How Lipid Nanoparticles Overcome Solubility Challenges for Oral and Injectable Formulations
A CDMO with experience in poorly soluble formulations and advanced technologies can help overcome oral and injectable formulation development.
More than 80% of new chemical entities (NCEs) are poorly soluble compounds, making solubilization a critical factor when pharmaceutical and biopharmaceutical companies are formulating and developing drugs. Overcoming poor solubility to efficiently advance the product through the pipeline and into the market on schedule and within budget requires CDMO partners with proven success using lipid nanoparticles (LNPs) as vehicles for drug delivery.
Selecting the optimal formulation technology is the first step on the road to success. Conventional technologies, such as those in figure 1, are proven techniques for numerous commercial drugs in oral tablets, oral liquids, and parenteral formulations. The lack of inherent compatibility with excipients and processing conditions used in manufacturing create obstacles, though. As more hydrophobic or brick dust and/or lipophilic or waxy molecules emerge from the discovery, the situation becomes worse.
Figure 1:: Technologies for formulating poorly soluble NCEs
Formulation Technology Advancements
Polymers have been used in several drug development products. Examples are seen in amorphous solid dispersions (ASD) prepared by hot melt extrusion, spray drying, and co-precipitation.1 Among the benefits of polymers are enhanced stability and solubilization capabilities and ease of handling, and long-term stability.
Lipids are more prevalent because they have improved suitability and greater drug delivery efficiency. Lipids used as proliposomes in dry, free flowing powder, following re-constituted in buffer formed multilamellar vesicles (MLVs) with higher drug loading have shown to improve efficacy in oral formulation.2 Katare have also demonstrated that indomethacin in pro-liposomes improve efficacy when administered orally.3 Lipid-based SEDDS/SMEDDS also have gained significance for improving the efficacy of many marketed drugs.4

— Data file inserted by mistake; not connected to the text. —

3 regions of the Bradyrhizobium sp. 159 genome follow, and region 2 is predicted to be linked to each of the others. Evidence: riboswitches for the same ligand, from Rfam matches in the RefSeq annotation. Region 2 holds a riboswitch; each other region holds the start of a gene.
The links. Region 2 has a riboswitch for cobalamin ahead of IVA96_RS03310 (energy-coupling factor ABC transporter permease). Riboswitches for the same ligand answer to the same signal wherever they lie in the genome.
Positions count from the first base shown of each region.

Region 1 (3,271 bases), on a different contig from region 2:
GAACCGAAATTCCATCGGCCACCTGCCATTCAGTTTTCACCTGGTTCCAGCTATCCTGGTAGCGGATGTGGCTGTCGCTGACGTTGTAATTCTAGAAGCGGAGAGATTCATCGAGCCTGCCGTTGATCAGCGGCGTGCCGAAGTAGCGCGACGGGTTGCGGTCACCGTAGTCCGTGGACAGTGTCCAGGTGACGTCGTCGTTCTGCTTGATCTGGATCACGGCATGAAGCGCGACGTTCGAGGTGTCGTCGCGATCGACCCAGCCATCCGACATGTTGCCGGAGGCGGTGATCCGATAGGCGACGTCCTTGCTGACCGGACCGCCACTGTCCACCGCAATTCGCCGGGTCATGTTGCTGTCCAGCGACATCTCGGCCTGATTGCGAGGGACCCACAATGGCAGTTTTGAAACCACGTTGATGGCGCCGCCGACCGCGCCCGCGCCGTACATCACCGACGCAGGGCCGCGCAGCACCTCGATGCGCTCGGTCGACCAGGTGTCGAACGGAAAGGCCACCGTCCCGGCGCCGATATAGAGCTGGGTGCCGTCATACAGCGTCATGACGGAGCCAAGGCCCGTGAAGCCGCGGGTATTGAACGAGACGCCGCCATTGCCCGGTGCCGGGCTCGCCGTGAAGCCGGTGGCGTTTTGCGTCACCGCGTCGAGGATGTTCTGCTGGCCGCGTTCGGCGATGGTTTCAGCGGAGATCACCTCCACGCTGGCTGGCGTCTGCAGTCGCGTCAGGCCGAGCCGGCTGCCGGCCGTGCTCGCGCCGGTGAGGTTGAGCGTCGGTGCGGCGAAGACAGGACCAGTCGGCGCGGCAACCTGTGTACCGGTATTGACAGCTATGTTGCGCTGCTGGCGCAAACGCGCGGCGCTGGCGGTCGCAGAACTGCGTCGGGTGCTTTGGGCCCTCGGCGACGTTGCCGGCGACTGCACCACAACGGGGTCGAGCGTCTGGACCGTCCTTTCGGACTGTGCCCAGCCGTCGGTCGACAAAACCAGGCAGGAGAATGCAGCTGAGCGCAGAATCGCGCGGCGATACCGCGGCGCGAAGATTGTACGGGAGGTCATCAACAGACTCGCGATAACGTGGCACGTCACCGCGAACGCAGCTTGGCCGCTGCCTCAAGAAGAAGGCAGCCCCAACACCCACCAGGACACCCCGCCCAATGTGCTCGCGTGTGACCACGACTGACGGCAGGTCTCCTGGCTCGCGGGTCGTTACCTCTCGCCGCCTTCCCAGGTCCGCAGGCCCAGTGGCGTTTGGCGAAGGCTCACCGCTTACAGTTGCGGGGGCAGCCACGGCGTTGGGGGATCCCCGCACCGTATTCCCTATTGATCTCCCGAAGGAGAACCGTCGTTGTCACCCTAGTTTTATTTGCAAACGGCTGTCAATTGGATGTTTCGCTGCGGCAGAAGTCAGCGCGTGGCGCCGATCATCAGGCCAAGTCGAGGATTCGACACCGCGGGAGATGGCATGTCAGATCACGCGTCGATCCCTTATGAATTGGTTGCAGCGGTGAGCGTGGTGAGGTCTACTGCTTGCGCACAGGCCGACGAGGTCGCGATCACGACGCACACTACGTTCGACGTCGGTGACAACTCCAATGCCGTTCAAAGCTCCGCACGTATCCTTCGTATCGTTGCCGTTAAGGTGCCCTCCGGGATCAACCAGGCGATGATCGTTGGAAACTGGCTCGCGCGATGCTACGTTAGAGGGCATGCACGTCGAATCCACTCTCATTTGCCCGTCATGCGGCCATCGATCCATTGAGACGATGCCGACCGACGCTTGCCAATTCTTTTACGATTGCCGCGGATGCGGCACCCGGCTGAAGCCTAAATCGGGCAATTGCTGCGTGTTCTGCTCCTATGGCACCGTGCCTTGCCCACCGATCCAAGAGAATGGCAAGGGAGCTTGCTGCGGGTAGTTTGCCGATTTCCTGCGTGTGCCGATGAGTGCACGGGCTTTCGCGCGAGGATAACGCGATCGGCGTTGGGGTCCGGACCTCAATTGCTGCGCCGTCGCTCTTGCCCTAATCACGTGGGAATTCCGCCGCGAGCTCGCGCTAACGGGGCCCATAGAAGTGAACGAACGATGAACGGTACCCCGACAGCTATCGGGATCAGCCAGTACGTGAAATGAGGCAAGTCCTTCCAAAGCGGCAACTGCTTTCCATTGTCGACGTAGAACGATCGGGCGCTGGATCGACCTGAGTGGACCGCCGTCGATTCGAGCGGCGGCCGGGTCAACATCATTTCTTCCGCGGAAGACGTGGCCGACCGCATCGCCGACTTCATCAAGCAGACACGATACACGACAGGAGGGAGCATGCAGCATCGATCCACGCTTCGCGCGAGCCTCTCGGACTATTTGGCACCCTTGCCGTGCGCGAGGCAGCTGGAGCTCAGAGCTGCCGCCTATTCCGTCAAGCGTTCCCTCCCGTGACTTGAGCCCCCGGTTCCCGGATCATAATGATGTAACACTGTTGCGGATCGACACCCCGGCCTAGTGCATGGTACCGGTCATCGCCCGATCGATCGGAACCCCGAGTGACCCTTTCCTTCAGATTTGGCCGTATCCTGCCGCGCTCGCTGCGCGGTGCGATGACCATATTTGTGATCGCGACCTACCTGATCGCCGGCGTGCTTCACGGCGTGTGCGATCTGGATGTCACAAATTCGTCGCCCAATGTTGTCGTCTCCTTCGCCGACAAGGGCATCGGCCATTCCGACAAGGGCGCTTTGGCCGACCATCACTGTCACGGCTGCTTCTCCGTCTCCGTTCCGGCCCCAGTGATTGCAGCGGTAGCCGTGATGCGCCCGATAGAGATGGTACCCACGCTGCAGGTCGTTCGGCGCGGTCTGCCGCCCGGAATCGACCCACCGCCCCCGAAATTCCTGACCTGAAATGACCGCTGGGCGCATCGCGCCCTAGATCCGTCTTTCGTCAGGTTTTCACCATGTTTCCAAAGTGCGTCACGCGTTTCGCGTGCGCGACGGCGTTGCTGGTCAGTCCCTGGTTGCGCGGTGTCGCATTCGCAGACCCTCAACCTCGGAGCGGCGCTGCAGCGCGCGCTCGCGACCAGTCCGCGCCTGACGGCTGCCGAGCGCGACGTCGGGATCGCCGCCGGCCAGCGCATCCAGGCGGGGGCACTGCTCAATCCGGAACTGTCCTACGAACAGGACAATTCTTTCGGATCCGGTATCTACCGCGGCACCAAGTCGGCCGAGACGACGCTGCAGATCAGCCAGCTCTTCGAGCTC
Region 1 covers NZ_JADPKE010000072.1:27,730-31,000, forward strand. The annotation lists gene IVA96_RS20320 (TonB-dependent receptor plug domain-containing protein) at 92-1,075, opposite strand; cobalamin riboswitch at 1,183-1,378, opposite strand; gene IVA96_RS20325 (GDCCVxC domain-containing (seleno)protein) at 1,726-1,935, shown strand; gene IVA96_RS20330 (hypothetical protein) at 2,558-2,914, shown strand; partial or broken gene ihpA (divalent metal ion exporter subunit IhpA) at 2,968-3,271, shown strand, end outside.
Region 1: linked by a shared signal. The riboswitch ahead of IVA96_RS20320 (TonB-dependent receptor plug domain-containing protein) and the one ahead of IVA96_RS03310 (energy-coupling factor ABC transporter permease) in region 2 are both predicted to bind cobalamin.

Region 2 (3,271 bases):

Improving NCE Solubility and Bioavailability
Before defining the LNP, drug development teams must understand the Active Pharmaceutical Ingredient (API) nanosizing. For example, nanosizing by microfluidic can create higher energy fine particles in liquid suspension. It appears that nanosizing increases the surface area and in vivo exposure, enhancing the bioavailability of APIs. These are important, as many NCEs possess poor solubility.
Developing them in medium to high dosages may result in unwanted toxicity and side effects, and subsequent long-term health risks. Therefore, finding the appropriate formulation technologies and strategies to help prevent unwanted side effects in clinical studies and in post launch marketed drugs are highly warranted for immediate release, controlled release, and lifecycle management.
Lipid and surfactant-based particulates have been identified as alternative delivery systems to polymeric excipients. Figure 2 clarifies some of the misconceptions and outlines the evolution of these assemblies and their relevance in drug delivery over the years..
Figure 2: Progression of colloidal drug delivery systems.5